One of the challenges companies face when hiring international employees is figuring out how to pay them. With all the different local labor laws, regulations, and currencies, paying an employee in another country can be a complicated process. However, understanding these five important things about setting up global payroll and how to legally pay international workers will make the process easier.

1. Local laws and regulations are different everywhere.

It is important to learn and understand the regulations of the country, state, or province the employee resides in. Laws pertaining to taxation, social security, overtime, paid vacation, and parental leave differ depending on where your employees are located. Understanding and adhering to each country-specific law will prevent your company from facing fines and legal penalties.

2. The type of employment matters.

When hiring employees in other countries, you must determine which type of employment your company needs. Whether you decide to hire short- or long-term remote employees or contractors, it is crucial that you establish a talent acquisition strategy that is most beneficial for your organization.

Depending on whether you hire contractors or full-time employees, your global payroll needs will change. Which is the best fit? Consider whether you’re filling short-term needs or building a team you want on board for the future.

3. Know that local salaries don’t include the full cost of employment.

Conducting local salary research is crucial to offer your talent a compensation package that aligns with their skills and is equitable with the costs of living in their location. This will also allow your company to determine whether you can afford to expand to a certain destination.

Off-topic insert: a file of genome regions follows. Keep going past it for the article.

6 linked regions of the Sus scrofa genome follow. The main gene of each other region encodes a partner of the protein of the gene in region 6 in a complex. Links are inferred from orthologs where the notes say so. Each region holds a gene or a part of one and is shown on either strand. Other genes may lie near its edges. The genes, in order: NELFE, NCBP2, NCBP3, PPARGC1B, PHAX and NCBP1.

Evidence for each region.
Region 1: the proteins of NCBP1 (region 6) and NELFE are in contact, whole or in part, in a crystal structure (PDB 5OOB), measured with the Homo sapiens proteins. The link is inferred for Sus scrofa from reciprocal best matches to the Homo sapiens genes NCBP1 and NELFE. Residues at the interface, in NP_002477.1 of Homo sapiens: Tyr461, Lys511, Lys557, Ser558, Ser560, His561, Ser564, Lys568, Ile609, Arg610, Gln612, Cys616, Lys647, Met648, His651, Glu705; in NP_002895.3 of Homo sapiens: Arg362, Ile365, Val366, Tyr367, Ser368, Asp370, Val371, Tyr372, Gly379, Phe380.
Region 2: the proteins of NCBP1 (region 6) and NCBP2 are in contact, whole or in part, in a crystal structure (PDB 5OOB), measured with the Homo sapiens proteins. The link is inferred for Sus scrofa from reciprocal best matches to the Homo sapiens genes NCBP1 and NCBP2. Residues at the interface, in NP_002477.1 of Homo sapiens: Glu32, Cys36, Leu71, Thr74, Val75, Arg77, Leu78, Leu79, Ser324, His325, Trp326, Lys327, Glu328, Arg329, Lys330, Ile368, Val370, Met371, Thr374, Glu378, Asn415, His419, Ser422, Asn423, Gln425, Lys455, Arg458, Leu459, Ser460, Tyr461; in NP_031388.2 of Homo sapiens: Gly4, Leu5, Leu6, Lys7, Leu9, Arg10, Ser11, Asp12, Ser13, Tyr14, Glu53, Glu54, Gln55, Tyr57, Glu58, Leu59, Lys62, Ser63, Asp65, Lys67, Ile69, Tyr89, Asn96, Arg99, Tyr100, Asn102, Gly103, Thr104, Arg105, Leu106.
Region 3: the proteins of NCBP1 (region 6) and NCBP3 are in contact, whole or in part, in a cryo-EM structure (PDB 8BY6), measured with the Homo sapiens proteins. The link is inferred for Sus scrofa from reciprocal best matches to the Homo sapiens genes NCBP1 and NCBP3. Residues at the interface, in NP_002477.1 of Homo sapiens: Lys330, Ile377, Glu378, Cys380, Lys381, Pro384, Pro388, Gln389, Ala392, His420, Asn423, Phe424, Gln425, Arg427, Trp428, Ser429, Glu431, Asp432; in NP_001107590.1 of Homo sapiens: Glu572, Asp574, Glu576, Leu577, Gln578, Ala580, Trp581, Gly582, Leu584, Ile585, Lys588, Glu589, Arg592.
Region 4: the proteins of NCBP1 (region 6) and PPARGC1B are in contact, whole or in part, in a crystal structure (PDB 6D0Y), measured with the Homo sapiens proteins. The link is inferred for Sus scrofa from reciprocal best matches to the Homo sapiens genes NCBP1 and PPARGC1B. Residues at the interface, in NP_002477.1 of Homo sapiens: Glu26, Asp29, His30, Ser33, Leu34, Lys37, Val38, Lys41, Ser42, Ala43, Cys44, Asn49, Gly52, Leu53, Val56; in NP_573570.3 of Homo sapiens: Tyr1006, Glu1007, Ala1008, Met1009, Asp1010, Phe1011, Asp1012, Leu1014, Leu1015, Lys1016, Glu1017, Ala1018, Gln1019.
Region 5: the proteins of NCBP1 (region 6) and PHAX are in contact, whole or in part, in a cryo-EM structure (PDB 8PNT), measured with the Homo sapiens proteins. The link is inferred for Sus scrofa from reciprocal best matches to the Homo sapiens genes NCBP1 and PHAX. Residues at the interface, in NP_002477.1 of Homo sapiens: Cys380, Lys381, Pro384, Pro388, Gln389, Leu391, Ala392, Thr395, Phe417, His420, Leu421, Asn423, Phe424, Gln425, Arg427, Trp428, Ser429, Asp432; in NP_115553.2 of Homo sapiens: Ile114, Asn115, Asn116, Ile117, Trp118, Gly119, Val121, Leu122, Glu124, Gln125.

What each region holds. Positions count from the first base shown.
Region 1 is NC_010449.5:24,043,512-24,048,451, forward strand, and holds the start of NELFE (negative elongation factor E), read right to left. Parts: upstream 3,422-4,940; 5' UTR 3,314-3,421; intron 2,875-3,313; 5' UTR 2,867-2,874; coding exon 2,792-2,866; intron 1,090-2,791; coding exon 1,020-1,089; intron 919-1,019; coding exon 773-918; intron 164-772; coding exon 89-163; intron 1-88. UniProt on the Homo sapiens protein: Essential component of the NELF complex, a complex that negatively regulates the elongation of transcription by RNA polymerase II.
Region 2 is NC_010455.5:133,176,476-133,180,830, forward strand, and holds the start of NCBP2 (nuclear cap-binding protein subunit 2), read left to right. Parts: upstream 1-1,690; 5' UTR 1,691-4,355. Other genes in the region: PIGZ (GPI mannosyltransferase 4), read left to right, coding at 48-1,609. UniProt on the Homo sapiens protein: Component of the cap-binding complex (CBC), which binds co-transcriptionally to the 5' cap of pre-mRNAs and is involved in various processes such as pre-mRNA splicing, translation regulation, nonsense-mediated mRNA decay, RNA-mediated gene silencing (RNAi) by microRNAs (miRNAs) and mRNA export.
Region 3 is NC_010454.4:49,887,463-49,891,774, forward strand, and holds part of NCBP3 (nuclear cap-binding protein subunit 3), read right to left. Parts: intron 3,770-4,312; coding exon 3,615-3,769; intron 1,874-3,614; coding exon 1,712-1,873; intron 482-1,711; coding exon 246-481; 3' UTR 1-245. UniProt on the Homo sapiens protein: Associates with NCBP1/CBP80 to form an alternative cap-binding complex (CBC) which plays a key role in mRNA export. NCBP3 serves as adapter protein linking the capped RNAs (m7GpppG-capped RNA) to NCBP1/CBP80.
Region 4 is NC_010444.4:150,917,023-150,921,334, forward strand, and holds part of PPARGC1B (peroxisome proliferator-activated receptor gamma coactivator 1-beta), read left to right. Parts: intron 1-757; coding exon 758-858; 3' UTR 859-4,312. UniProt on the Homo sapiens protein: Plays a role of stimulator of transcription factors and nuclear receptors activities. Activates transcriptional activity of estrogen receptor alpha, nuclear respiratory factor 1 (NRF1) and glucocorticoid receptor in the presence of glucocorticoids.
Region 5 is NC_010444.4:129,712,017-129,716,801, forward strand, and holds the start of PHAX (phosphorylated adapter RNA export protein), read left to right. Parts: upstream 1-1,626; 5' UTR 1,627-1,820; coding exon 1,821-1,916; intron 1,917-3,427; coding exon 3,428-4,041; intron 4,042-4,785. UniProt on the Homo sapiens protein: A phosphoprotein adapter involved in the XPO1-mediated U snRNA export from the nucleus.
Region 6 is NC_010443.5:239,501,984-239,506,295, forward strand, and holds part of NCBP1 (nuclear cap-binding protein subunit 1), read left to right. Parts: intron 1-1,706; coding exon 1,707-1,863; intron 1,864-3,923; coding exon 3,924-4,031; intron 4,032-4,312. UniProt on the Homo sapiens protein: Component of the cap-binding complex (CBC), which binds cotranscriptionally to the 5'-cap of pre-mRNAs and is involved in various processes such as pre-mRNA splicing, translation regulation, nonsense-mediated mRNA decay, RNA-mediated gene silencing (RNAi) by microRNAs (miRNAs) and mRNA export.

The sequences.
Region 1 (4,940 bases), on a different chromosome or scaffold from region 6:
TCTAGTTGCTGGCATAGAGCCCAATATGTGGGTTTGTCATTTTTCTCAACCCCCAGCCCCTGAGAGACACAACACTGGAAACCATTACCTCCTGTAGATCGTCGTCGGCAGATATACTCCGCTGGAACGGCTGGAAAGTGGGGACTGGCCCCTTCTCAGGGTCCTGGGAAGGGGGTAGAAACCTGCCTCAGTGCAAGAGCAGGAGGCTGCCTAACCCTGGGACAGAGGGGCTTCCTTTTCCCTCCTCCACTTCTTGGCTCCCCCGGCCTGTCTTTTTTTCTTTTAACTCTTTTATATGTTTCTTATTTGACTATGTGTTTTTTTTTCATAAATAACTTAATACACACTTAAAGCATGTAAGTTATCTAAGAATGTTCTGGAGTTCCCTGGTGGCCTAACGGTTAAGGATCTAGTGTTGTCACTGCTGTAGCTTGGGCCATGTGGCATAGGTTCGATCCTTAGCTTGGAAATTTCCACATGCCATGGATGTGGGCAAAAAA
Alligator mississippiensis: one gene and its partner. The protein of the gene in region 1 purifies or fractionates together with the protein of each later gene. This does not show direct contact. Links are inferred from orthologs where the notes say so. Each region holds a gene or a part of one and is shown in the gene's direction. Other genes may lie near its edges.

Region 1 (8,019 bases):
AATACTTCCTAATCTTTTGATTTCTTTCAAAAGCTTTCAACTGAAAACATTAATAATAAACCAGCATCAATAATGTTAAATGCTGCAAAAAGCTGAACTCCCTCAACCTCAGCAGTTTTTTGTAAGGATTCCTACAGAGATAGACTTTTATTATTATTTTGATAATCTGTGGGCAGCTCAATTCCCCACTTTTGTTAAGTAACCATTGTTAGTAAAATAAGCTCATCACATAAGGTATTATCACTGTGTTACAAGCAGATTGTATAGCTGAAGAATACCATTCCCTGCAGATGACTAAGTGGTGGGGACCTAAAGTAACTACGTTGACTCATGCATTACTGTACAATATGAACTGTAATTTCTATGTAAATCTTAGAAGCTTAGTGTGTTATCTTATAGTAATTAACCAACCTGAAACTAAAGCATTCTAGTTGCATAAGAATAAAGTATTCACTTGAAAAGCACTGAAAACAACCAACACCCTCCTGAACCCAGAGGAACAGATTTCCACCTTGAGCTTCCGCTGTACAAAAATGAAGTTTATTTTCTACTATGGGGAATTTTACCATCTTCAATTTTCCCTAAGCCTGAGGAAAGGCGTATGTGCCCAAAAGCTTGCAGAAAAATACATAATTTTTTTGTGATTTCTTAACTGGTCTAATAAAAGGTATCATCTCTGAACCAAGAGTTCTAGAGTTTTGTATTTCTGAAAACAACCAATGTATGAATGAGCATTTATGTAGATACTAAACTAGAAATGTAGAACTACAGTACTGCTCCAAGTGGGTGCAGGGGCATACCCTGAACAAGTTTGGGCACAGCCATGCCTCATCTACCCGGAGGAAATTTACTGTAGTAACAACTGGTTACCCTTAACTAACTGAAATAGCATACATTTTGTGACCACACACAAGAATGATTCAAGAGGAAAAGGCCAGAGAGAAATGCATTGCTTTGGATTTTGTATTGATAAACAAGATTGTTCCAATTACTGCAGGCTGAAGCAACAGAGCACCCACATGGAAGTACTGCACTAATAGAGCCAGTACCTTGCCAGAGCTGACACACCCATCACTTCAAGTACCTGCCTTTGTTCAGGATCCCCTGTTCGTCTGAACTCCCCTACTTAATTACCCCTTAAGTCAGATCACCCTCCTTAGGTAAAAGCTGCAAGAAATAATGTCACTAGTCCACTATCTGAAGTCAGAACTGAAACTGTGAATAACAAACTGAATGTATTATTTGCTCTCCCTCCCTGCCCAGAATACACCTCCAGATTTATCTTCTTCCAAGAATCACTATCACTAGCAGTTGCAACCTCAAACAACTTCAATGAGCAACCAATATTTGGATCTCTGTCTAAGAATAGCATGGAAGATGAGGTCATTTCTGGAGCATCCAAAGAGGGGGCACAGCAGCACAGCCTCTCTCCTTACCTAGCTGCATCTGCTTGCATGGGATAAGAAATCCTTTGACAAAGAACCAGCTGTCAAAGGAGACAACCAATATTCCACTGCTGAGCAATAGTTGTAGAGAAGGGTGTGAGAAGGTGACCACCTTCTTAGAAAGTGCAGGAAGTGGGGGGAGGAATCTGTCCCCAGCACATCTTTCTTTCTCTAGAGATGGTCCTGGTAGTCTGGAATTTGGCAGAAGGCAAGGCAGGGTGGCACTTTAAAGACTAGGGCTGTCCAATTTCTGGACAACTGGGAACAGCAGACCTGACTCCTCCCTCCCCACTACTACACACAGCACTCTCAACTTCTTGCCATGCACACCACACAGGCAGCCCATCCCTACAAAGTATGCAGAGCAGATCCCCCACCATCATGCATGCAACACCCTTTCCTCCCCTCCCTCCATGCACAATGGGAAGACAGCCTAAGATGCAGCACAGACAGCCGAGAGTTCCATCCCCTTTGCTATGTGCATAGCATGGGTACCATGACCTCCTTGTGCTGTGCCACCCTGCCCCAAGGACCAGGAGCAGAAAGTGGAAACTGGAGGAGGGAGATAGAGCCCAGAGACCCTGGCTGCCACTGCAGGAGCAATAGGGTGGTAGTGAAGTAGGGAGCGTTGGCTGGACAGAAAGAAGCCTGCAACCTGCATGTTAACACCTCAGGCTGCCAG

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However, in many locations, there are additional charges that the legal employer is responsible for that can quickly increase the total cost of employment. While local salaries might present cost savings, you should still make sure your company conducts research into the details before going forward with an offer.

4. Take currency fluctuations into account.

Currency conversion rates fluctuate and can affect your employee’s net pay. For example, if employees are paid in the currency of the country the company is located, but their expenses are paid in their home country’s local currency, it is important to have a currency exchange agreement. Another option is to set a fixed salary in their local currency to avoid these fluctuations.

5. Double taxation could be a factor.

As for international payments, taxes are another key factor to consider. Companies may be subject to a double taxation regime, meaning they could pay tax both at home and where the employees are located. To avoid this, you need to find out if there are any tax treaties between your country and the one you are hiring in.

What else should you know about paying an employee in another country?

There are many factors to consider when it comes to international expansion, and how to pay your talent in local markets is one of the most important. As an Employer of Record (EOR), Globalization Partners can help you manage payroll for all your employees, regardless of their location.

Read more about global payroll and get your questions answered here.

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